Thursday, May 2, 2019

A dramatized look at Ted Bundy

Zac Efron makes a convincing Bundy, but it's not always easy to figure out what director Joe Berlinger has in mind.

I can't say that I recommend Extremely Wicked, Shockingly Evil and Vile -- a dramatized version of the murderous years of serial killer Ted Bundy's life. To be honest: I'm still grappling with my own reaction to this Netflix movie.

As someone who worked on a Denver newspaper's city desk back when Bundy was being held in an Aspen jail (he escaped), I'm not sure that I know much more about Bundy than I did before I saw Extremely Wicked. Directed by Joe Berlinger, who also created the Netflix series, Conversations with a Killer: The Ted Bundy Tapes, the movie builds around Zac Efron's terrific performance as the charming, intelligent killer.

On the surface, Bundy was a young law student, who, as the judge at his trial stated, could have led an admirable life but who went a different way. Talk about understatement.

At the same time as I say that I can't recommend Extremely Wicked, I have to admit that I watched it with interest, mostly because Berlinger -- an Oscar winner for his documentary Paradise Lost 3: Purgatory -- makes two interesting choices: First, he doesn't show us Bundy committing his most brutal crimes and second he allows Efron to stay within a range of normality that's challenged by everything we already know about Bundy.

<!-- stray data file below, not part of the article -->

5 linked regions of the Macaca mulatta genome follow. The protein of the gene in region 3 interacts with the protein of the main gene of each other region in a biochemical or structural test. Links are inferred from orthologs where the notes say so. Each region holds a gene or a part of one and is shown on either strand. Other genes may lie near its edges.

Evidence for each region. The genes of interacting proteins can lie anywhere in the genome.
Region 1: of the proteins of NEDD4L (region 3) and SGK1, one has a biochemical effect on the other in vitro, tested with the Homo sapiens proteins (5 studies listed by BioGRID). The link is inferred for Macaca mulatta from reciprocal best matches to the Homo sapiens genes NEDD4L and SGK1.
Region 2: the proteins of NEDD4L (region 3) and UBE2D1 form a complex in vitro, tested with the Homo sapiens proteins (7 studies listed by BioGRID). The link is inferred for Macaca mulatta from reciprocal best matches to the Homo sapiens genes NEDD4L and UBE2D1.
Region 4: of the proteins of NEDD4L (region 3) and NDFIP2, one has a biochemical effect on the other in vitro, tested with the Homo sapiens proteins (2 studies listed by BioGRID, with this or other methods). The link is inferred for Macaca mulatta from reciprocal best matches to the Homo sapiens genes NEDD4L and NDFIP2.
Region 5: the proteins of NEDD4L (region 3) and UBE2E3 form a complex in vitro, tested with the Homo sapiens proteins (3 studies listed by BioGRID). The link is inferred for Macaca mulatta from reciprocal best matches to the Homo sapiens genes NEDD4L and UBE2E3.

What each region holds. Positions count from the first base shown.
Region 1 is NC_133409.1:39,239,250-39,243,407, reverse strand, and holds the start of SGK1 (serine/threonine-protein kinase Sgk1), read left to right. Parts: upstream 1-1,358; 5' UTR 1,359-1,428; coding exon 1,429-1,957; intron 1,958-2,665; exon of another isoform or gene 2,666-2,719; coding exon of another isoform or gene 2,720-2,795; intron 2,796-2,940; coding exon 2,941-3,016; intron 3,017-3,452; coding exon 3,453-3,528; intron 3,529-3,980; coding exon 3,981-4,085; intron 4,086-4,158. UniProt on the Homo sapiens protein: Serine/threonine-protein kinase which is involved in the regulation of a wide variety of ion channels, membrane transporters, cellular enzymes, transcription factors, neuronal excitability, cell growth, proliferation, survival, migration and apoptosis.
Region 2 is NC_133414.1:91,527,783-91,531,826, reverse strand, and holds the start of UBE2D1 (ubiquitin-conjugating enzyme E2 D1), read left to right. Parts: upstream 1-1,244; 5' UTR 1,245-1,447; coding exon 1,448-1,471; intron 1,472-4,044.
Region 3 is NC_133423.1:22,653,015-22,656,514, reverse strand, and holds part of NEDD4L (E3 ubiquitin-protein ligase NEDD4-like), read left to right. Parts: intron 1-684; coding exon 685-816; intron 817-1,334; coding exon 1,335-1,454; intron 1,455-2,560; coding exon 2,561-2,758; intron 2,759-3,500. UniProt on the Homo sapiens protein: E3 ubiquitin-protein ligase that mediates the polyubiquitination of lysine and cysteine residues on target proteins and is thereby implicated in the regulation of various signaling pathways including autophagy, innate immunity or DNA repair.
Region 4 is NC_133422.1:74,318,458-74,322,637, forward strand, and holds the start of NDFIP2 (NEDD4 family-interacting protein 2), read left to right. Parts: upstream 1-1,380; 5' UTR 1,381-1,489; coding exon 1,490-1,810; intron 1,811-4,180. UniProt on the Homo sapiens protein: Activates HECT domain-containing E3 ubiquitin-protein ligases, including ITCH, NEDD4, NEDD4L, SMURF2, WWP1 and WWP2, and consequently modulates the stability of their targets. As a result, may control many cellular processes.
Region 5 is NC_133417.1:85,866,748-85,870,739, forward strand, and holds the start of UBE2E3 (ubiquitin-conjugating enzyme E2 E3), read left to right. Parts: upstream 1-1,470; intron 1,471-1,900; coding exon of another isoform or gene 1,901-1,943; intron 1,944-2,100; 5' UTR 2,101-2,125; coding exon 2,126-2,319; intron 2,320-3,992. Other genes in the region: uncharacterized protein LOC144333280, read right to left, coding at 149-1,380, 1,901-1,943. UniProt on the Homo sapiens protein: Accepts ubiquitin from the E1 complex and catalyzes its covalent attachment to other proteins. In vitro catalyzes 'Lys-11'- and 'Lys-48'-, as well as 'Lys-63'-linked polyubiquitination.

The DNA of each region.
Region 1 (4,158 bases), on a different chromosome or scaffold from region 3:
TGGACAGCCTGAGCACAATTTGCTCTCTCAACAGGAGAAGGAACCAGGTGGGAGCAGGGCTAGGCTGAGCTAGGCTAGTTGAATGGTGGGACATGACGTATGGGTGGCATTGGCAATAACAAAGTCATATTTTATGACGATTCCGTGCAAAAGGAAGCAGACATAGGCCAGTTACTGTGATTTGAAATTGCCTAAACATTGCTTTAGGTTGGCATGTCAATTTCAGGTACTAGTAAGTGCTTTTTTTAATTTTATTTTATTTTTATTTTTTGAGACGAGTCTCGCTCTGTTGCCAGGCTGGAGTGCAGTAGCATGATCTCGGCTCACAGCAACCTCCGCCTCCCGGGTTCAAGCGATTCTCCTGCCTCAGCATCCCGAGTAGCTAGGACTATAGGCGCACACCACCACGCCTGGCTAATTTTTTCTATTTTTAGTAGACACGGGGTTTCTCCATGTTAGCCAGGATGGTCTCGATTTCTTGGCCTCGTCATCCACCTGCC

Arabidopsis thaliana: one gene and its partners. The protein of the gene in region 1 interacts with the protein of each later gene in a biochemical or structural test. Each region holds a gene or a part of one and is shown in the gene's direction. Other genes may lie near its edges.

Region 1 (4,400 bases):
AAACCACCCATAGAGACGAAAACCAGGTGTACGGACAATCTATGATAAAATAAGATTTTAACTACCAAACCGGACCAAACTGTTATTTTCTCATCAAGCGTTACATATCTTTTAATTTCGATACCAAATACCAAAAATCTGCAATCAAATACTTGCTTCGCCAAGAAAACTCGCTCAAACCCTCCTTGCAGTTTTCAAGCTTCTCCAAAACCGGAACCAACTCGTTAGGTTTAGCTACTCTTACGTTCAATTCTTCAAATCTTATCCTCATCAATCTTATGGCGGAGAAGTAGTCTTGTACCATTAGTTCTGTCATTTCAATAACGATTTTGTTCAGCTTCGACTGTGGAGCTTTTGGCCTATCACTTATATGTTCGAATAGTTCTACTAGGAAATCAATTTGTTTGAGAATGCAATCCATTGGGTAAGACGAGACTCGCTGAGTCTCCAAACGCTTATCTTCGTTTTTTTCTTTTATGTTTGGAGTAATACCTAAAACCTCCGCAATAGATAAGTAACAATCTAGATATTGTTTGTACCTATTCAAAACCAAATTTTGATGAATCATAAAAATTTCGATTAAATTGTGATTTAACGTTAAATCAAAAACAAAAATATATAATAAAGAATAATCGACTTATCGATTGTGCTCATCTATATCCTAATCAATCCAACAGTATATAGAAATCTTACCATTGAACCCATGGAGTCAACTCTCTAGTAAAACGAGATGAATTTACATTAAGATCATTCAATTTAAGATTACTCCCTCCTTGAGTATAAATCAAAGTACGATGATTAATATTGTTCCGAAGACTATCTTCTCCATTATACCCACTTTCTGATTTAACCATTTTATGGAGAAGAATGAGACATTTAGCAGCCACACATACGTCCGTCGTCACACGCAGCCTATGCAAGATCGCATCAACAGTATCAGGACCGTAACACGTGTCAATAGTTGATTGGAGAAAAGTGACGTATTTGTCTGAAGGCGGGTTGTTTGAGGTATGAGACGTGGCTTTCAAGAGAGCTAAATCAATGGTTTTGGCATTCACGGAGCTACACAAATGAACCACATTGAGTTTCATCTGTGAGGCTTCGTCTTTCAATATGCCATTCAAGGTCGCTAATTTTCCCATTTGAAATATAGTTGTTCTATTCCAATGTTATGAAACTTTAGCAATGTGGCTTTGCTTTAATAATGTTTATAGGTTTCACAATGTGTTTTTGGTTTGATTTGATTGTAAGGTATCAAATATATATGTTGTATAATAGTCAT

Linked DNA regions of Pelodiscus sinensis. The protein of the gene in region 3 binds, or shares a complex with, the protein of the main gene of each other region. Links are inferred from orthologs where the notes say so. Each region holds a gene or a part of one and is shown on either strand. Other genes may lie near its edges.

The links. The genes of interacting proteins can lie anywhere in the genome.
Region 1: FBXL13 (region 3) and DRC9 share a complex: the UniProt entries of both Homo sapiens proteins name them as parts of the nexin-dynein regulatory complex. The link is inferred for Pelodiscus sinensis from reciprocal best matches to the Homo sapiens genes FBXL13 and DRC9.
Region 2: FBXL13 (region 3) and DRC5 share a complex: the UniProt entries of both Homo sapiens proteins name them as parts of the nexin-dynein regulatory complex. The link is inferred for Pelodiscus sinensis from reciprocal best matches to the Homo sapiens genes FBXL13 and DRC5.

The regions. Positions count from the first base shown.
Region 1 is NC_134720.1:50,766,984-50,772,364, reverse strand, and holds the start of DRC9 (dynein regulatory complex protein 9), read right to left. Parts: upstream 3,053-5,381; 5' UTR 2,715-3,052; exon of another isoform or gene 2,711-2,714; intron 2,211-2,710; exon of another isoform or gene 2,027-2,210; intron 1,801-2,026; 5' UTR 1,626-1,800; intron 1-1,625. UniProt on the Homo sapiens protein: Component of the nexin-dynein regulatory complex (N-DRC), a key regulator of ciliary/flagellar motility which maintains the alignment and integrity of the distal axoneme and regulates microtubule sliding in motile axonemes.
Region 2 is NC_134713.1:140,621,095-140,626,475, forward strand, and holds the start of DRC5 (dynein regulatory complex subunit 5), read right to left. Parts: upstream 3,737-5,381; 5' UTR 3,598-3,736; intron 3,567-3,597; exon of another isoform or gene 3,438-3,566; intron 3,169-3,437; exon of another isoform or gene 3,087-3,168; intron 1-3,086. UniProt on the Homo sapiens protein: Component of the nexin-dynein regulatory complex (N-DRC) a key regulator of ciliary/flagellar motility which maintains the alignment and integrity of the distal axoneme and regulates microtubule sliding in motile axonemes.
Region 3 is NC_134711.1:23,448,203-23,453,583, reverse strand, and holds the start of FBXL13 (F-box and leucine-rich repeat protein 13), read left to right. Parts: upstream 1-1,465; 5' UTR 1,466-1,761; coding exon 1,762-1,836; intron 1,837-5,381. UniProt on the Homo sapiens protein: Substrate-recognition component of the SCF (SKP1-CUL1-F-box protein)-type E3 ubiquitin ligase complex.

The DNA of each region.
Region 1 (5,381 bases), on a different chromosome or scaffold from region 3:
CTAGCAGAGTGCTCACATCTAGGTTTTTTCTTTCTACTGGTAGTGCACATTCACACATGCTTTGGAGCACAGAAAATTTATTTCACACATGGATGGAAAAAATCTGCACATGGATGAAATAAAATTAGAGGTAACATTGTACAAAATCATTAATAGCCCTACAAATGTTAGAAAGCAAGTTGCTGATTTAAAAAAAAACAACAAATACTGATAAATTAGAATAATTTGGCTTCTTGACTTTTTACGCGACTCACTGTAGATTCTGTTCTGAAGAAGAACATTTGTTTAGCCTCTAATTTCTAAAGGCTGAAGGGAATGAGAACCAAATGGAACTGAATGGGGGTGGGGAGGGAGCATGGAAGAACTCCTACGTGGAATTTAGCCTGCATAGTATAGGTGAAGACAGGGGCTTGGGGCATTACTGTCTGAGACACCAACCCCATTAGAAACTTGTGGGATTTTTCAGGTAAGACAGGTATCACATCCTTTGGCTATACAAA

When Bundy gently caresses the neck of girlfriend Liz Kendall (Lily Collins), we fear for her, even though she seems to be part of the "ordinary" existence that Bundy tries to maintain. This may make it sound as if Berlinger, who based the story on Kendall's book, The Phantom Prince; My Life With Ted Bundy, suggests that Bundy had a split personality. He doesn't.

If the movie has a point: It's this: This apparently normal guy -- good-looking and with plausible political aspirations -- is exactly the same fellow who mercilessly kills young women.

Efron gives a compelling performance but Berlinger doesn't dig deeply enough into Liz's love for Ted. As a single mom, she trusted Bundy with her young daughter. She couldn't deny her feelings for him. As Bundy moves through his various legal tribulations, Liz drinks too much. She struggles to fend off the truth about the man she once intended to marry. Perhaps Liz alone should have been the movie's main concern.

Like many true crime movies, Extremely wicked ends up in a courtroom. There, Bundy proves adept at defending himself. John Malkovich portrays the judge who presides over Bundy's trial, but Malkovich's innate eloquence can’t quite accommodate the homespun remarks of a judge who speaks the words that give the movie its lengthy title.

At 110 minutes, the movie feels long because, in the end, it has only one point to make: Bundy, whose ease and charm fooled many women into becoming victims, may have been able to fool himself, as well.

So don't ask me if you should see this movie. The answer depends on whether you want to see a sometimes intriguing movie that may leave you unsure about its merits. All I'll say is that Efron seldom has been better and that fascination with a 1970s story that once gripped the nation hasn't entirely faded.

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